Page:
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How would you go about spec’ing a (http) patch like api using
nil as a sentinel for retraction. Let’s say you have an entity that has an optional attribute, I’d hate to say that this attribute is
s/nilable in its global definition just because there is a patch endpoint using
nil to signal retraction
Like — if I send you this attribute, it will either not be there, or it will have a non-nil value.
I don’t know, it feels asymmetrical: I’ll always promise you either no value at all, or some value satisfying a spec, but you can provide me no value, a value satisfying a spec or nil, but only in this specific case. I guess it doesn’t help me that I can have only one definition for a namespaced keyword (here).
Yes, outgoing I would agree: I’ll (= server) never send you a
nil for a key I have no value for and instead omit it. The problem is in how you (= client) tell me that you don’t want this value anymore: If you omit it in your (partial) update request, do you mean to retract it, or to retain it?
So some rest endpoints allow you to
patch an entity, but with
nil as value, meaning ‘let’s get rid of this value for that attribute’. So now we have a bit of asymmetry: I’ll promise you to never send a
nil value, but you can send me a
nil to indicate retraction on this
I don’t know how to express, in spec, that I as a server make a stronger guarantee than you as a client have to when
patch ’ing entities. If that makes any sense 🙂.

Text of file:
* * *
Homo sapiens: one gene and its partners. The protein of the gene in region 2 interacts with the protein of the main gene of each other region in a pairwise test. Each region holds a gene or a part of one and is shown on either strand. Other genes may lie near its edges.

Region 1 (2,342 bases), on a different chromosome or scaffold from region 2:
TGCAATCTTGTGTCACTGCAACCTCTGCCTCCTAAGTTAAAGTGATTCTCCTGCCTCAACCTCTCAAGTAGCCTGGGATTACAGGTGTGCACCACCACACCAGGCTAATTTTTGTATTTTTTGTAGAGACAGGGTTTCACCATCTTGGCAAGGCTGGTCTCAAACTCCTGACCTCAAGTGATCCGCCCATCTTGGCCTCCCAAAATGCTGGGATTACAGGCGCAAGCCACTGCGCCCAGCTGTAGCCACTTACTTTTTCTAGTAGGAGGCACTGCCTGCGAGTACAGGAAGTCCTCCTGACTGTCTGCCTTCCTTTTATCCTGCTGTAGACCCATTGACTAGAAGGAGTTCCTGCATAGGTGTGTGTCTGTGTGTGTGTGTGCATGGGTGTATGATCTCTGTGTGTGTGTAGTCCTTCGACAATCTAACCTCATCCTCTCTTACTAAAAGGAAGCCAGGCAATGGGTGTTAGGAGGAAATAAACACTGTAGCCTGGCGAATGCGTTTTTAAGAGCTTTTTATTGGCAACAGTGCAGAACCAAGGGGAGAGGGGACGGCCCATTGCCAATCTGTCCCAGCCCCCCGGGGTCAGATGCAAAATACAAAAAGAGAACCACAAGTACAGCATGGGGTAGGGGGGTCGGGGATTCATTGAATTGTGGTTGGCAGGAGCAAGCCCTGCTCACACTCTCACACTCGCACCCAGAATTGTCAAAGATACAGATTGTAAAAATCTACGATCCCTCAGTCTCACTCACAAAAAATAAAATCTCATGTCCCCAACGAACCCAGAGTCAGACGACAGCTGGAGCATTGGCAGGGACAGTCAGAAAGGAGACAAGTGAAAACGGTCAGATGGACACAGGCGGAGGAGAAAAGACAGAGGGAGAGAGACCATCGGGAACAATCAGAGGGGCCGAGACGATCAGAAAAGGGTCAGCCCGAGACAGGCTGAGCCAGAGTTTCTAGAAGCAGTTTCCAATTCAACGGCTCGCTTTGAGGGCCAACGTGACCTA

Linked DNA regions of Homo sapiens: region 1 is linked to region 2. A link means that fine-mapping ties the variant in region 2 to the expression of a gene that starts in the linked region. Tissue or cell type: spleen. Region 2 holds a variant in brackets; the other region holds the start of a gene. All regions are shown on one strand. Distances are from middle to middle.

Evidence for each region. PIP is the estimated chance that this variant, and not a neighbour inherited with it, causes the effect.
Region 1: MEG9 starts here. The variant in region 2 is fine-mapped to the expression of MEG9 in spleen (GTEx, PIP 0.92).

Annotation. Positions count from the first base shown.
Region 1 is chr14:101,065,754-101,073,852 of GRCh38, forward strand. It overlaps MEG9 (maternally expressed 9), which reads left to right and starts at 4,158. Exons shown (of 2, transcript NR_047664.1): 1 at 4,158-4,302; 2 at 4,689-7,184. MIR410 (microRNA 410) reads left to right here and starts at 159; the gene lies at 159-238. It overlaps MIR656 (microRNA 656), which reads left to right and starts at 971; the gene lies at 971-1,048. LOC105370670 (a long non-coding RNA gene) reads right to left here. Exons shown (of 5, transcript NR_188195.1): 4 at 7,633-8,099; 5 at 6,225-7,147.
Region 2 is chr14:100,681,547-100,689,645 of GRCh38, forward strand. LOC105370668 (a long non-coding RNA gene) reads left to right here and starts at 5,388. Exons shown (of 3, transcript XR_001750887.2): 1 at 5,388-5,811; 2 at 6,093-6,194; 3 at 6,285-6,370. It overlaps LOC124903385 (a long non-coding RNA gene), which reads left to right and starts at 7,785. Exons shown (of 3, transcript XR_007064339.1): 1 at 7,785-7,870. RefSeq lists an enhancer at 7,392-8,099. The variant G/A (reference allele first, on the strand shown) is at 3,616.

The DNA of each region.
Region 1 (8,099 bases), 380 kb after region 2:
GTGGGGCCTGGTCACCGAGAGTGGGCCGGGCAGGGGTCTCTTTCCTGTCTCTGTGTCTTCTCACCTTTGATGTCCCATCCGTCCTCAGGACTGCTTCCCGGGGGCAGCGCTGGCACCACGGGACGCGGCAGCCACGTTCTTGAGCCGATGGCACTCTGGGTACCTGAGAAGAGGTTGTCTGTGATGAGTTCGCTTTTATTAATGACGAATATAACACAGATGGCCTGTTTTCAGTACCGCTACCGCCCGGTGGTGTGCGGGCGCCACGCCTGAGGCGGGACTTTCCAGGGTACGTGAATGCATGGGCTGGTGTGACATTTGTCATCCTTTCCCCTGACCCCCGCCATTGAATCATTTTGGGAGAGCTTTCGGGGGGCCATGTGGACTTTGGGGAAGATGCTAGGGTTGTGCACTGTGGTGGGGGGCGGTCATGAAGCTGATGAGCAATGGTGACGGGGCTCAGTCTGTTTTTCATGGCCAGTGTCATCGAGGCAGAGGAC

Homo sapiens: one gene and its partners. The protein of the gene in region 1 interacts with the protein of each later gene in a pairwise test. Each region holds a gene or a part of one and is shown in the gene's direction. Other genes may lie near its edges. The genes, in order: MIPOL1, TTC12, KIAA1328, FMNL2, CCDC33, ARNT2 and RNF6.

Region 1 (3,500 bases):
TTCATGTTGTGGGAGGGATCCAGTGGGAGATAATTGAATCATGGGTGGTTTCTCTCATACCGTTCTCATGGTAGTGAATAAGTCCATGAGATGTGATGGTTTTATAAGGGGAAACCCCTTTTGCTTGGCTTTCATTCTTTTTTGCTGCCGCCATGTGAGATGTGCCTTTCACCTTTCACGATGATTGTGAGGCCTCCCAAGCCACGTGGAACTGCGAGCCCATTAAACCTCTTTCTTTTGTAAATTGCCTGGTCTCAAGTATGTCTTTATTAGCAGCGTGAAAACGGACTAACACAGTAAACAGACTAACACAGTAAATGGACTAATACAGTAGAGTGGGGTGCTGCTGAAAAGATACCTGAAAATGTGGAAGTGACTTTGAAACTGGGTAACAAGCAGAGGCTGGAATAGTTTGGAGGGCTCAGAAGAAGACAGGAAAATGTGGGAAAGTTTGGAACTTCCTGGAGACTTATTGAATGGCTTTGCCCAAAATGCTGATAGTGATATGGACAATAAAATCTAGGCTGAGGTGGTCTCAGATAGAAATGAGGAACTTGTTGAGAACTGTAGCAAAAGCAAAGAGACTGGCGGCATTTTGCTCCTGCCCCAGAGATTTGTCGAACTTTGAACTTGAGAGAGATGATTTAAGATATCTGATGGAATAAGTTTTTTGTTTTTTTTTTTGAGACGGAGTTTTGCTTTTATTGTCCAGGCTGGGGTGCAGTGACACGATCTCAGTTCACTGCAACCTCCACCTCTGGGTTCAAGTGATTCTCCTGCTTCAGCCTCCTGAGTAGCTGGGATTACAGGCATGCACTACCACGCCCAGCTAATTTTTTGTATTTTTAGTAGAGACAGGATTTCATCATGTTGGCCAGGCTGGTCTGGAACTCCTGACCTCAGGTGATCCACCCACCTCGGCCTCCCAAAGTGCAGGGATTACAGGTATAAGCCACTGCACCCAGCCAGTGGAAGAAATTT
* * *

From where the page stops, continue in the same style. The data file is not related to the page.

(Or more specifically, I don’t know how to do that when my keys are namespace qualified. If I were to use
:req-un I could maintain two specs.)
That's just two different specs (perhaps with reuse on the common stuff). A spec for the result of a call (where the key is optional but spec'd to be non-nil). A spec for the input value (where the key is nilable).
If it's an API spec, it's going to be for unqualified keys, surely? Since it will be a wire spec, e.g., JSON.
Right, we may have extended this nilability (or the spec, for that matter) too far into our system. We have a JSON handler that accepts this nil and is spec checked, that is unqualified, but then we have an update method shared between this JSON endpoint and other places that is also checked, but has qualified keys. Thats where friction occurs: the keys are qualified, but their semantics differ between what you supply and what you get.
Well, if you have an internal (qualified) name for that attribute, either it should be optional and non-`nil`, or it should be nilable -- in all cases. And if that's not possible, then the two semantics should have different names.
Sorry for the kinda fuzzy description… Right so in the latter of your options you say to extend the notion of valid values for this attribute to be a superset of all values it can take in all contexts. That means that consumers I could have promised no
nils (because they consume the ‘outgoing’ format), have to consider
nils because thats what I could promises them in my spec, right? I find that kinda sad.
I'm saying use different specs as needed and transform the data to match as you cross boundaries.
Another option is to chose a specific, unique, representation for a retraction (and, again, map from the inbound retraction to that representation).
(we had exactly this situation and we tried to blur the lines with nilable and optionality and it was a mess so we mapped it to a different representation altogether)